How Do We Assess the Risks When Using Personality Tools?
Is our financial-services company treading on dangerous ground if we rely too heavily on pre-employment personality tests? How much reliance is too much? —Personality Flaws, finance/insurance/real estate, multinational
Dear Personality Flaws:
First, this issue is not isolated to personality tests and is a legitimate concern with respect to any tool used in the hiring process. That includes interviews, application blanks, consumer reports and assessments.
Moreover, an employer should not be placing reliance on any hiring tool that has not been professionally developed and is not job-related and consistent with business necessity.
Professionally developed personality tests typically do not exhibit disparate impact on the basis of an applicant’s race or gender. Most employers utilize a variety of hiring tools to help maximize the likelihood that they are hiring people who will be productive workers. From administrative, operational and cost perspectives, employers are not able to have all applicants participate in every step of the hiring process.
Applicants typically go through a multiple-hurdle process, whereby they don’t progress to the next step in the hiring cycle if they are not successful at the current step. Minimum qualifications, personality testing, consumer reports, initial interviews, interviews by hiring managers and drug testing are common hurdles. Employers expect job applicants to clear them before progressing to further steps in the hiring process.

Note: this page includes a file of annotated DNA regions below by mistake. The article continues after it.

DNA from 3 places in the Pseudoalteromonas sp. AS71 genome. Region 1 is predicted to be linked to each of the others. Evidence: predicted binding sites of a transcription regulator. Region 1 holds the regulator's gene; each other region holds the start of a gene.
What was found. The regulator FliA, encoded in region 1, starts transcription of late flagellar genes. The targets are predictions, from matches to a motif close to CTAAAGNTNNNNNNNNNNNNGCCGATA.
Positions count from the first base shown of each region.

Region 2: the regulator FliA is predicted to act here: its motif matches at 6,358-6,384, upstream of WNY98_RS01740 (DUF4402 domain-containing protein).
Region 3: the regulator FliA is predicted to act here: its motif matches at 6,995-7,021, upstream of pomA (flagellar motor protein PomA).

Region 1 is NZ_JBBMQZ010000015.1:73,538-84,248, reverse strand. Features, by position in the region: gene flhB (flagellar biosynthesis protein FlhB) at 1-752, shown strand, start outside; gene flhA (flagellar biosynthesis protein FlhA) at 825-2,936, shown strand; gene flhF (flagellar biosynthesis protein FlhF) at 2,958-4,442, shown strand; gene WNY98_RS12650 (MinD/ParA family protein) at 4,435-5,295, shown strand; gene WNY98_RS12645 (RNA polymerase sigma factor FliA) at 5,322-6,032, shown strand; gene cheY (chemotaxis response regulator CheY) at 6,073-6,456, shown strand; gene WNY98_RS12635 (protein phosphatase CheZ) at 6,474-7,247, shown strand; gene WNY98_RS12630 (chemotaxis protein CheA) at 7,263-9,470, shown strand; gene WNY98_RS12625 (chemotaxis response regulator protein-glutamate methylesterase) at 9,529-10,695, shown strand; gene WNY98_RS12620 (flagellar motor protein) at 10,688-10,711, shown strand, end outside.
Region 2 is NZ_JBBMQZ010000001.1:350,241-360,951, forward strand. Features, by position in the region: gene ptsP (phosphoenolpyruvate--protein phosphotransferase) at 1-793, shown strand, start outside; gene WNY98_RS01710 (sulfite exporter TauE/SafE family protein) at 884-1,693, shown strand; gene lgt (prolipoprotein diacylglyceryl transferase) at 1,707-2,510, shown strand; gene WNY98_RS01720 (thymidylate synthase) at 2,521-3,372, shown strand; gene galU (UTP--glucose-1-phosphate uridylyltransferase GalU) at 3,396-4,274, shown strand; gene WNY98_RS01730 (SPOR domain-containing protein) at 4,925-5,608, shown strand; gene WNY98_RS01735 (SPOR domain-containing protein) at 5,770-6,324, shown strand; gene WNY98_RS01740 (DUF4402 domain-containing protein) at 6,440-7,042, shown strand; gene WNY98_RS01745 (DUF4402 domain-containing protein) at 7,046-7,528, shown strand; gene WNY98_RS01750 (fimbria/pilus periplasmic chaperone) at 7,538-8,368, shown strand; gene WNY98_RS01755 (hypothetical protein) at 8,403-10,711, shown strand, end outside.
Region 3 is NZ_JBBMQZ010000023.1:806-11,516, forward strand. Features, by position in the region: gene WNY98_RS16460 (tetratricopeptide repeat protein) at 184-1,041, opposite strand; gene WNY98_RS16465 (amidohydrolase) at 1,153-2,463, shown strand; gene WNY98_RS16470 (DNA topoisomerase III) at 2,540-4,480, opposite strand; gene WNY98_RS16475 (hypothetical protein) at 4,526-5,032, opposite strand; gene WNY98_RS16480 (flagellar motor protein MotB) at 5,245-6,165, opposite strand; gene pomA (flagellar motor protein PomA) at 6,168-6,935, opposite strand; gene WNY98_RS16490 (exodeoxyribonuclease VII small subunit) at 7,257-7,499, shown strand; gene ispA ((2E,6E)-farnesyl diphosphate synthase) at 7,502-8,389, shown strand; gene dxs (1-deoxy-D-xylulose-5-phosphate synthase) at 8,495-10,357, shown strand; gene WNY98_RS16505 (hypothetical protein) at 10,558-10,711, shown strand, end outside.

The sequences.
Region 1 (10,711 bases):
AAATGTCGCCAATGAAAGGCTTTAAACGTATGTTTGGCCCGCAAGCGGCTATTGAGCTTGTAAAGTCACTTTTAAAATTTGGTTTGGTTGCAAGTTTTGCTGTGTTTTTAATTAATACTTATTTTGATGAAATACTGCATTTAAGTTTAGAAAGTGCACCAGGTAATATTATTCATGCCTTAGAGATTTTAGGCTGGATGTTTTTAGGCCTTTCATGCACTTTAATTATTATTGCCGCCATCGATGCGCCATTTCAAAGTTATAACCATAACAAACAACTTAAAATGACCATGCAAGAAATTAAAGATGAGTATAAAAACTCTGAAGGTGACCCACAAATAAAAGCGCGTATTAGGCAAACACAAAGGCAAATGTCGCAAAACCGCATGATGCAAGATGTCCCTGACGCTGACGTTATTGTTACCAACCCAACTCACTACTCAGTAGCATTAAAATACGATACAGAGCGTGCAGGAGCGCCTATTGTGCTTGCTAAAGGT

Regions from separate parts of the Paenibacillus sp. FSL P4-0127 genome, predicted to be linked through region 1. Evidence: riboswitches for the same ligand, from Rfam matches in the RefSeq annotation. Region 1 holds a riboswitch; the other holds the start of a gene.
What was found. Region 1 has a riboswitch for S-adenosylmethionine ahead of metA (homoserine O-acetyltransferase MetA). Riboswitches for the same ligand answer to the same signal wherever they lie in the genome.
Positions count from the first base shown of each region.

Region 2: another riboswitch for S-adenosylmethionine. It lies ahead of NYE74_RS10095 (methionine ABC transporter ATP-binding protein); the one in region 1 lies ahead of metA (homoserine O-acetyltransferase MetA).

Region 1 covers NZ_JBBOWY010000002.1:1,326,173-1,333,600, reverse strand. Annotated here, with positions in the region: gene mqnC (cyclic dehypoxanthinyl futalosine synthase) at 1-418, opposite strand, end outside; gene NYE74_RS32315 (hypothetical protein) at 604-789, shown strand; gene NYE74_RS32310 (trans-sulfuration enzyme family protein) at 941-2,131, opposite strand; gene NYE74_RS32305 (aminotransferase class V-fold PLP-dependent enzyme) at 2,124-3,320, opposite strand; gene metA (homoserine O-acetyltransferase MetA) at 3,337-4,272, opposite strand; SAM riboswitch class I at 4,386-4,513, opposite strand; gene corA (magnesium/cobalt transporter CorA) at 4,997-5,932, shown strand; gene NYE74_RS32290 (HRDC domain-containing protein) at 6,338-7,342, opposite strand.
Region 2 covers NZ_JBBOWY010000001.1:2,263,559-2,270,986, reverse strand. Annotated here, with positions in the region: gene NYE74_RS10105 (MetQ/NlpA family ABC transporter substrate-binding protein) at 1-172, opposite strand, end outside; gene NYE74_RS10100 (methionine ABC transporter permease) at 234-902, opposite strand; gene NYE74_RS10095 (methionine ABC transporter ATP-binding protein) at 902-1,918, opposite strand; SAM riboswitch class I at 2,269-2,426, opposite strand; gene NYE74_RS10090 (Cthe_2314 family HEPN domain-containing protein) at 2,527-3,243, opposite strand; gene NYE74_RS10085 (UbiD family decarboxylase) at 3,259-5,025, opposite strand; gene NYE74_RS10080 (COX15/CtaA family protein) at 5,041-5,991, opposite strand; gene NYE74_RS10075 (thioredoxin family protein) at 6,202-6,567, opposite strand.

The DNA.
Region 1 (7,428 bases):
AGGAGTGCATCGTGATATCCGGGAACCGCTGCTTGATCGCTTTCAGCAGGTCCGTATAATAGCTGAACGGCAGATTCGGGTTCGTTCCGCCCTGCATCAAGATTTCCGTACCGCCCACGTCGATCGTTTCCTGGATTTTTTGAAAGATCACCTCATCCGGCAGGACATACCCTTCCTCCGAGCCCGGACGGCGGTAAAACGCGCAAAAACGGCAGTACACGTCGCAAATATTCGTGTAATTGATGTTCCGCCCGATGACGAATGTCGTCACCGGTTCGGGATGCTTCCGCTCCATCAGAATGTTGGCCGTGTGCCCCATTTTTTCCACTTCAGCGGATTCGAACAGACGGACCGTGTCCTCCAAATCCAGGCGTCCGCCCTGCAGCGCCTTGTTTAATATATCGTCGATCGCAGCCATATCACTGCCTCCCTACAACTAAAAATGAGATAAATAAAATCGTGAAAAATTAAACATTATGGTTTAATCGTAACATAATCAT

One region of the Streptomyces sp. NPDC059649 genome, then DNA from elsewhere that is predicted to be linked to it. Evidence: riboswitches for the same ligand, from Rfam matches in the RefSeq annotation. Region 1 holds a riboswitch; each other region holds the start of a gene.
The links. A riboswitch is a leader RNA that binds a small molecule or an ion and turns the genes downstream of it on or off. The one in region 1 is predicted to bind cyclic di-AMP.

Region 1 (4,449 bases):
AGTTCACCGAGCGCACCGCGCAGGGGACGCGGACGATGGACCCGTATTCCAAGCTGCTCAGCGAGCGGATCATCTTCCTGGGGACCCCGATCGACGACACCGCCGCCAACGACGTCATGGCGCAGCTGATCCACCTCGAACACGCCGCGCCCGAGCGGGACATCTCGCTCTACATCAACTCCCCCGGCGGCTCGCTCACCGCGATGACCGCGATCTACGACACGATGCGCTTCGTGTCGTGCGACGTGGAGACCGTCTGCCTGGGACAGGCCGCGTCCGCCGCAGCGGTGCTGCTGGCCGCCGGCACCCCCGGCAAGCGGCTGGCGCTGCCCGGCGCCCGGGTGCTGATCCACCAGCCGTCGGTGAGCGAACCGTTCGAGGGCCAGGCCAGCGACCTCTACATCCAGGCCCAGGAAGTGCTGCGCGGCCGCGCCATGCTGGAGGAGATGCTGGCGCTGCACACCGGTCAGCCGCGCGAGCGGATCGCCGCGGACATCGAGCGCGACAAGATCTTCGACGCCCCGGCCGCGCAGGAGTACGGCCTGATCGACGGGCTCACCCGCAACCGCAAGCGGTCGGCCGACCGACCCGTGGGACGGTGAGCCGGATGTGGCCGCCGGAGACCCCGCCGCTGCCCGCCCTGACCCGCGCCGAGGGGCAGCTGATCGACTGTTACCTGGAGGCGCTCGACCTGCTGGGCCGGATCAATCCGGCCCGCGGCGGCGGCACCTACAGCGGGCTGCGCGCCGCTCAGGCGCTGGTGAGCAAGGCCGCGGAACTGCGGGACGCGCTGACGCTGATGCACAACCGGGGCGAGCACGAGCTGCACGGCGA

Typically, the cost of a particular tool determines where it is placed in the hiring process. Expensive tools, such as consumer reports and drug testing, are placed at the end. Requiring candidates to successfully clear the job-based requirements set for each hurdle is not only standardized, objective and legal, but it also saves the organization time and money and maximizes the chances of hiring the “right” job applicant.
Also important to note: If your organization creates exceptions or allows subjectivity to sway its standard rules regarding each hurdle, it could create a perception of unequal treatment and associated liabilities.
Once a pool of individuals successfully completes the hiring process, it is often useful to rank them from most competitive to least competitive, using all of the information that has been gathered. In this step, the relative “job-relatedness” of each hiring tool should determine how much weight is placed on it in making the hiring decision. Personality tests are commonly weighted moderately to heavily, due to their documented effectiveness at predicting job-related behavior.
SOURCE: David W. Arnold, Wonderlic, Vernon Hills, Illinois
LEARN MORE: Especially amid recession, employers that routinely screen for credit and criminal records should take extra caution to sidestep legal trouble.
The information contained in this article is intended to provide useful information on the topic covered, but should not be construed as legal advice or a legal opinion. Also remember that state laws may differ from the federal law.